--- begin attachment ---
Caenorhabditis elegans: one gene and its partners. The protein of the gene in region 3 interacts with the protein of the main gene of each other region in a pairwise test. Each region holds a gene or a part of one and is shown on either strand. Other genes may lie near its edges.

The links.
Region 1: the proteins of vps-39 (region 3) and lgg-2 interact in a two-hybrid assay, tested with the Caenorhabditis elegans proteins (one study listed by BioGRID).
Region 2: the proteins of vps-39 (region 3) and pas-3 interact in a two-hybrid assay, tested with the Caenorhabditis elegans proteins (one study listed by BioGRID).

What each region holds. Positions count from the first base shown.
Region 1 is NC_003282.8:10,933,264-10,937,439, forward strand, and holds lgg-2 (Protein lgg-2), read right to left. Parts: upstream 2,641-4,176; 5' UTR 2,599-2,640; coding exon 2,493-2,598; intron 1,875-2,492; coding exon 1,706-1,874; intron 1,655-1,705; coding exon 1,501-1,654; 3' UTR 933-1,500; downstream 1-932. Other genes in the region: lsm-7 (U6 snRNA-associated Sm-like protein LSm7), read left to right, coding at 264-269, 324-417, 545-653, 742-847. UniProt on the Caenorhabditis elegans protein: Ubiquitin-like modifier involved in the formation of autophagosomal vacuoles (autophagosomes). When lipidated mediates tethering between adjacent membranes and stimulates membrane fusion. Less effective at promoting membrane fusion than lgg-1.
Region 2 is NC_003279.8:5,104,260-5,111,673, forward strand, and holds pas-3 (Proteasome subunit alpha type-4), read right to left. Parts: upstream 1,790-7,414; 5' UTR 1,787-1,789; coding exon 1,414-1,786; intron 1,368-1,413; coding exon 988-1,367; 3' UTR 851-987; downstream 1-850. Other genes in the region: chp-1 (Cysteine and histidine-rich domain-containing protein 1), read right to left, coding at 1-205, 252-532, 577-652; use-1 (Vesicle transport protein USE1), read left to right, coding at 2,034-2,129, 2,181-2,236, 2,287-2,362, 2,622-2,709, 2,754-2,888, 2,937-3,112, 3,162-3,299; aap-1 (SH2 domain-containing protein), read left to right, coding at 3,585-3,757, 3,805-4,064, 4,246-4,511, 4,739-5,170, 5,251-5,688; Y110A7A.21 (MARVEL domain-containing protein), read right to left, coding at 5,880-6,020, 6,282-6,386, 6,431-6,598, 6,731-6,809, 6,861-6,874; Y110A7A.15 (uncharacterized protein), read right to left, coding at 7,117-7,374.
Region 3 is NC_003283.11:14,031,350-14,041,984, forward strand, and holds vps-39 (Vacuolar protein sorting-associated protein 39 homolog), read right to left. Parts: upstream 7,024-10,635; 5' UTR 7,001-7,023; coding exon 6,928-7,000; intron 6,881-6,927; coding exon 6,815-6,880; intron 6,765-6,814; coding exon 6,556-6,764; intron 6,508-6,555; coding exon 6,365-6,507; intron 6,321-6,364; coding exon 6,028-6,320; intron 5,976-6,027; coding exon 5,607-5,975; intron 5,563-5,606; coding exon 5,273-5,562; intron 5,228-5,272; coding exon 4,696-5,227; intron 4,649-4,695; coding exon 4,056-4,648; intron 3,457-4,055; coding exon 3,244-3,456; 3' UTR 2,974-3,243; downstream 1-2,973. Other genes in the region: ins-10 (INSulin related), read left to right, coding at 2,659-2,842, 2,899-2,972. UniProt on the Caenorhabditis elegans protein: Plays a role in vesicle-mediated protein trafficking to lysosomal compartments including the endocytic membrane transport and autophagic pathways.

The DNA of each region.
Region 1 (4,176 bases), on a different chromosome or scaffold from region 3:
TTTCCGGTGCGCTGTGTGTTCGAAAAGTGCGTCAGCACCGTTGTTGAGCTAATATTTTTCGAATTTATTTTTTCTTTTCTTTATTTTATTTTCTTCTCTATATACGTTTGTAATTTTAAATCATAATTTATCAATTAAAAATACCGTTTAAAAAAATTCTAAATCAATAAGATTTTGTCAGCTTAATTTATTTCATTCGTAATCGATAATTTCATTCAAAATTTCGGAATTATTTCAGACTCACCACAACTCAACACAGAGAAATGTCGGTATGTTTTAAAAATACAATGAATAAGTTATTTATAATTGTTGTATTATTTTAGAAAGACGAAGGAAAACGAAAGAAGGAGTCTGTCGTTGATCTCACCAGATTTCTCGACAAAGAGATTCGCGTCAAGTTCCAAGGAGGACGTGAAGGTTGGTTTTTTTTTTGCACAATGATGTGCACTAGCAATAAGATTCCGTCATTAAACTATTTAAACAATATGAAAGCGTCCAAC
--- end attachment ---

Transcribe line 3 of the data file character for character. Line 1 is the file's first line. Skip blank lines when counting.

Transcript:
Region 1: the proteins of vps-39 (region 3) and lgg-2 interact in a two-hybrid assay, tested with the Caenorhabditis elegans proteins (one study listed by BioGRID).